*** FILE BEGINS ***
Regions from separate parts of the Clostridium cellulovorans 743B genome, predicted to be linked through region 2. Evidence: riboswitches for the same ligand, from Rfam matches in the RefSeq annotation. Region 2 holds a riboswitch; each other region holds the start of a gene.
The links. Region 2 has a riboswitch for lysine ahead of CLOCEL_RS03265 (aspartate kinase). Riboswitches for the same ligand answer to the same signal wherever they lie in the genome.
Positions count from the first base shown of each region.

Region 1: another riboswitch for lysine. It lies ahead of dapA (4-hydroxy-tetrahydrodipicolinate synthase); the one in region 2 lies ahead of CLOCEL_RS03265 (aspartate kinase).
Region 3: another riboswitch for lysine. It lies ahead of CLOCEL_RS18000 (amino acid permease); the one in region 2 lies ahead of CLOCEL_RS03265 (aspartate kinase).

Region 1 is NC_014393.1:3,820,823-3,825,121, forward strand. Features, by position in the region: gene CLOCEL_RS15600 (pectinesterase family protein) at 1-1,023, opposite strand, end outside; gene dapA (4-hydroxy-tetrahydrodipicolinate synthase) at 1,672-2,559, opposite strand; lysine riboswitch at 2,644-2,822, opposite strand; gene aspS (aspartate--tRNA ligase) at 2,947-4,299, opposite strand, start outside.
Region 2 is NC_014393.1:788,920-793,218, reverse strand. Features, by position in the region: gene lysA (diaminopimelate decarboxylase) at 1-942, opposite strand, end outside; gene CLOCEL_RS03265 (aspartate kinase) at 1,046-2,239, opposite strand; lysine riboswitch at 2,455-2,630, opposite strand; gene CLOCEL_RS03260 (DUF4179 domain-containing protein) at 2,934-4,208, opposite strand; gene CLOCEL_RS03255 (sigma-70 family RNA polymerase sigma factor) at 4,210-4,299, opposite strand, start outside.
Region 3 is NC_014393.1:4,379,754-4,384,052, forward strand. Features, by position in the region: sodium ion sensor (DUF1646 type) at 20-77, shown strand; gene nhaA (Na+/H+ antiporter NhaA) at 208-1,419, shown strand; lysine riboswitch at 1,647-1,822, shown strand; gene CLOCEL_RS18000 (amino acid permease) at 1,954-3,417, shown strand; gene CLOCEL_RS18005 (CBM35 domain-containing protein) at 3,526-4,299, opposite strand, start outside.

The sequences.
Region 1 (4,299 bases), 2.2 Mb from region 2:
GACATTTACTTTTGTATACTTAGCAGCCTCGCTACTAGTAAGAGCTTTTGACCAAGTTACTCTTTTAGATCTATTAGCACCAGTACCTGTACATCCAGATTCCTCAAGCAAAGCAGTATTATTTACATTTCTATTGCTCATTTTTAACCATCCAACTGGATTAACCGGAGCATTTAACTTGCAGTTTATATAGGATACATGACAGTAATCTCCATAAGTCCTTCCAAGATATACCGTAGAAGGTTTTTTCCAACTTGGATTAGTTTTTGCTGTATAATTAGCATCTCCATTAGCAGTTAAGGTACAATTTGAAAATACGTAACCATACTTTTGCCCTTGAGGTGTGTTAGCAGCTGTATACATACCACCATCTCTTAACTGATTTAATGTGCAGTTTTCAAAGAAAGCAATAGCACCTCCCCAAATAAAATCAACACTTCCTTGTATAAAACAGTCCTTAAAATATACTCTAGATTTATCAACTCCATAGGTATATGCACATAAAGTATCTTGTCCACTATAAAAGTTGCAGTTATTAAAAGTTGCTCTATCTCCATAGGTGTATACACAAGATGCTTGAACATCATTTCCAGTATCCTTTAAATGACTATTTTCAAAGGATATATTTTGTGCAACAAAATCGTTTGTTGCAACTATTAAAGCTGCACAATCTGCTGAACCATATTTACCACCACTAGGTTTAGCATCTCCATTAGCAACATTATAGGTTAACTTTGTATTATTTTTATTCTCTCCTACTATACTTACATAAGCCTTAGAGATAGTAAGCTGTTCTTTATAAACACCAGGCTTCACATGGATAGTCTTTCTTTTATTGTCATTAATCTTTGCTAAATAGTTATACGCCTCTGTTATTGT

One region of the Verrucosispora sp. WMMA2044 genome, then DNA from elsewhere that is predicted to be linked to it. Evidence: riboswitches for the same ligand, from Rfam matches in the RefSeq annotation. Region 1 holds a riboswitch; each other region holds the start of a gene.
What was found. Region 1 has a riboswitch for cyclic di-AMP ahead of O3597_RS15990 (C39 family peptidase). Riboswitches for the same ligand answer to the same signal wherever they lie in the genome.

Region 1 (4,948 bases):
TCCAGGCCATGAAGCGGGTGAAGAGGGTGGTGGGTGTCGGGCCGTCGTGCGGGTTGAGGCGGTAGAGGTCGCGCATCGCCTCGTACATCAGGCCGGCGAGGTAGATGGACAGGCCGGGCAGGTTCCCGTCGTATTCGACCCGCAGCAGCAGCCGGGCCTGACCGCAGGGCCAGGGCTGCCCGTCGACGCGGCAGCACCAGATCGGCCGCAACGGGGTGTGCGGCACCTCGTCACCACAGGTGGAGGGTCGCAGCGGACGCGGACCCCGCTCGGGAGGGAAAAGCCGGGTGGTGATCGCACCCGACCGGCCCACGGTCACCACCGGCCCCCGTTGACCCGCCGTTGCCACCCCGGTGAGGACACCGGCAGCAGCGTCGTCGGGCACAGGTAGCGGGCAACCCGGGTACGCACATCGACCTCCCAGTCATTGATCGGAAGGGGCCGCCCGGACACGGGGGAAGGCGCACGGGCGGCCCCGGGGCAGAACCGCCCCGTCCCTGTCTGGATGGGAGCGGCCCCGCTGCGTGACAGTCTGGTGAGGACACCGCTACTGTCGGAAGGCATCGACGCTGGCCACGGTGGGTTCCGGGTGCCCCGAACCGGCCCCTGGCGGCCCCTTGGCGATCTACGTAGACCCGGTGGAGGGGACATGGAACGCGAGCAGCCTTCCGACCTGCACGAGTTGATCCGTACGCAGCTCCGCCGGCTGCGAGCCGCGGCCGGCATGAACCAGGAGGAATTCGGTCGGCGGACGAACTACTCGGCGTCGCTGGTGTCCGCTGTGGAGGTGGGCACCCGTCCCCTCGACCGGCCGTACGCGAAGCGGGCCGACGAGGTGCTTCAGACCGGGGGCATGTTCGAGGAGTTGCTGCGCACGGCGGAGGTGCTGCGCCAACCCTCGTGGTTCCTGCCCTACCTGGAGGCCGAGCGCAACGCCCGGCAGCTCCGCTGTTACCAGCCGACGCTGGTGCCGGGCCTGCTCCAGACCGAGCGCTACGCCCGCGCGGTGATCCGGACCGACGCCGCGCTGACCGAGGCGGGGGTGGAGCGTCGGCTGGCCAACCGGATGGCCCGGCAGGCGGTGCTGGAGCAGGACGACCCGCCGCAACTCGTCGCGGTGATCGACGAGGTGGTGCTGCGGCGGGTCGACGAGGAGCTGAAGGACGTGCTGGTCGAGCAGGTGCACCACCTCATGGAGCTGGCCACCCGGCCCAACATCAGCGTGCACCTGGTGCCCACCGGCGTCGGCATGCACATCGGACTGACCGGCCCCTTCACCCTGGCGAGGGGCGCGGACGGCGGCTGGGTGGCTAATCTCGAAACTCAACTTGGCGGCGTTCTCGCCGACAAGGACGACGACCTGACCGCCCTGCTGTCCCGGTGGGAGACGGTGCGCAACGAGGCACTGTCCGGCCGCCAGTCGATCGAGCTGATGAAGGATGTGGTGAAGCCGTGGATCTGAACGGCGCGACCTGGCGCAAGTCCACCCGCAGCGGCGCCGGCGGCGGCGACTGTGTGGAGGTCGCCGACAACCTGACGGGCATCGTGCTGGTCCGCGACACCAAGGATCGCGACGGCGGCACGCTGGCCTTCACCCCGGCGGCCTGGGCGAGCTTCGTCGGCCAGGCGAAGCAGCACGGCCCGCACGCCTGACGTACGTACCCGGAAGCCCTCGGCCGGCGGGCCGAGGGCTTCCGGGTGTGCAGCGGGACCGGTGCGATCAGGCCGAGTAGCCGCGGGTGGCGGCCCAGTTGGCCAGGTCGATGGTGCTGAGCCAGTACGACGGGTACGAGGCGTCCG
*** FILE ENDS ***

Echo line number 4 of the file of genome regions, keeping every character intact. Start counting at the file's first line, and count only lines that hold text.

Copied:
Region 1: another riboswitch for lysine. It lies ahead of dapA (4-hydroxy-tetrahydrodipicolinate synthase); the one in region 2 lies ahead of CLOCEL_RS03265 (aspartate kinase).